Too many standards (2)


I am not sure by what process someone decides that a highway design standard needs updating.  Maybe it happens on a regular basis, perhaps every five years; or perhaps someone decides that there have been so many changes in design philosophy that a new standard is essential. Whatever the case, over recent years several countries have decided to update their standards.

For  example, in 2013 the Afghanistan National Standards Authority issued a request for the preparation of new standards and regulations, and in 2011 Qatar announced the award for the updating of the Qatar highway design manual.

One question that arises is, whether any of these new standards offer anything new to the highway engineering community.  As a brief check of this, details on side friction and horizontal radius have been extracted from recently updated standards for Nigeria, Tanzania, Georgia and Albania. These details are compared with benchmark figures taken from a national standard from Switzerland.


In 2013 the  Road  Sector  Development  Team  of  the Federal Ministry of Works, with the assistance of the consultants Royal HaskoningDHV, produced an update of the Nigeria’s Highway Manual. Part 1, volume I of the manual covers Geometric Design.


The Tanzania Ministry of Works introduced a new road geometric design manual in 2011. The development of the new manual was financed by the Tanzanian Government and prepared through technical co-operation between the Ministry of Works (MOW), the Tanzania National Roads Agency (TANROADS) and the Norwegian Public Roads Administration (NPRA).


Around 2007 the Spanish company EPTISA prepared a new highway design manual for Albania. The document was developed as part of an EU-funded project managed by the European Commission delegation to Albania. Document ARDM 2 covers the geometric design of roads.


As part of a World Bank project, new road design standards were prepared for Georgia and issued in 2009. It is believed these standards were prepared  by a consulting company from Germany.


The Swiss organisation VSS (Association of Highway and Transportation Specialists) is involved in research and standardisation in the field of roads and transportation. One of its documents is VSS 640-080 which provides details on the basics of highway design (including details on side friction and horizontal radius).

march 01

Comparison of values for side friction and minimum horizontal radius

Side friction

The values for Nigeria, Tanzania and Switzerland are very similar:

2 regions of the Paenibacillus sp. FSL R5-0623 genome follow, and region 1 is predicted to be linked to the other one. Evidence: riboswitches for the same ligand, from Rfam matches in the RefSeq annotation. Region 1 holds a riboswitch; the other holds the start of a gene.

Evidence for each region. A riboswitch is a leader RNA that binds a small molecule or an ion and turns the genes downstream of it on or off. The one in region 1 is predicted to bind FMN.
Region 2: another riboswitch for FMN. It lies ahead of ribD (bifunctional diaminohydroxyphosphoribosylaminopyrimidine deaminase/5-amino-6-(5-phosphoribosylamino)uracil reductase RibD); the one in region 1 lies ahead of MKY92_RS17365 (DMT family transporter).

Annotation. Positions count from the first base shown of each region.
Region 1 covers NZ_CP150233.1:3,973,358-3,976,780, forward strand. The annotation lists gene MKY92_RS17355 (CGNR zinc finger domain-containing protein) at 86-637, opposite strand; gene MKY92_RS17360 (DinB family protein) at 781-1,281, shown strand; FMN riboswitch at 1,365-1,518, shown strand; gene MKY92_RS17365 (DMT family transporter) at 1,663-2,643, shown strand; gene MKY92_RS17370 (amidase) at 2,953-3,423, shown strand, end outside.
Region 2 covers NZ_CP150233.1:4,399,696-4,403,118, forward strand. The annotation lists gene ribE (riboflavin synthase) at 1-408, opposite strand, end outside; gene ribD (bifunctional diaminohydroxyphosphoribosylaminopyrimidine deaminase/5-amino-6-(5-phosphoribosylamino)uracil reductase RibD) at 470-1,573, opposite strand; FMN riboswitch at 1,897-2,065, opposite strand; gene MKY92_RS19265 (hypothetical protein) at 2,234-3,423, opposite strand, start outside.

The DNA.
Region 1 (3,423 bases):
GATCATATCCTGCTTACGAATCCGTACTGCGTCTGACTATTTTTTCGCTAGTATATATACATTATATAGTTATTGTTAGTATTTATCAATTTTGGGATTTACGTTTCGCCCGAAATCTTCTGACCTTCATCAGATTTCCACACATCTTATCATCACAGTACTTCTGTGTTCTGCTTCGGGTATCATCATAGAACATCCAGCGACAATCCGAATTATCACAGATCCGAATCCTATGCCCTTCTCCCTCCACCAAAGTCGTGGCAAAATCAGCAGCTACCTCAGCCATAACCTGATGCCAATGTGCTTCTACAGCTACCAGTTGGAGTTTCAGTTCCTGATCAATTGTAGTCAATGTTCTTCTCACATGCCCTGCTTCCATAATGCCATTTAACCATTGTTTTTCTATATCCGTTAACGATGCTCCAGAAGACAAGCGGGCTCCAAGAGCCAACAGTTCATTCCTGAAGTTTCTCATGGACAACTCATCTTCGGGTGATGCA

march 02

Minimum horizontal radius

The values for minimum horizontal radius are all very similar:

march 03


You could expect  the values for side friction and minimum horizontal radius to be different between countries. After all, countries could expect to have different typical values for typical tyre wear or road surface condition; and countries might be expected to have different policies on factors of safety to be applied to either side friction or horizontal radius. But what the tables show are essentially the same sets of values .

Perhaps the various  development teams did not make adequate background research for their country of interest; or perhaps, and at least for the design of main traffic routes, basic design details are always the same. In this case, it would be easier and cheaper for a country such as Tanzania to purchase a copy of the Swiss standards and issue local deviation notes where circumstances are so special to warrant it. After all, this would not  set a precedent – the Republic of Ireland uses this approach in its adoption of UK highway design standards for main traffic routes. There would also be the advantage that the work on updating design standards would be carried out by the Swiss organisation, and there would be no need for Tanzania (Nigeria, Georgia , Albania) to carry out their own regular updates.


294 – Tanzania, “Road Geometric Design Manual (2011 ed)”, Ministry of Works, 2011

732 – Switzerland, “VSS 640-080 Projektierung, Grundlagen (basics of road design)”, VSS; 1991

1155 – Albania, “ARDM 2 Road design manual vol. 2 / geometric design”, MPWTT, 2007

1389 – Georgia, “SST Gzebi:2009 / Georgia road design standards”, LEPL; 2009

1505 – Nigeria, “Highway manual part 1 Design / vol. I: geometric design”, Federal Ministry of Works; 2013


About roadnotes

Robert Bartlett is an international consultant with over 30 years of professional experience as a highway and traffic engineer with leading companies and organisations in several countries, including Germany, China (Hong Kong), Qatar and the UK. Specialised in urban studies, transport and the use of GIS, research has included new ideas on subjects such as the study of social justice using GIS, the dimensions of vehicles, and comparative geometrics (highways and transport).
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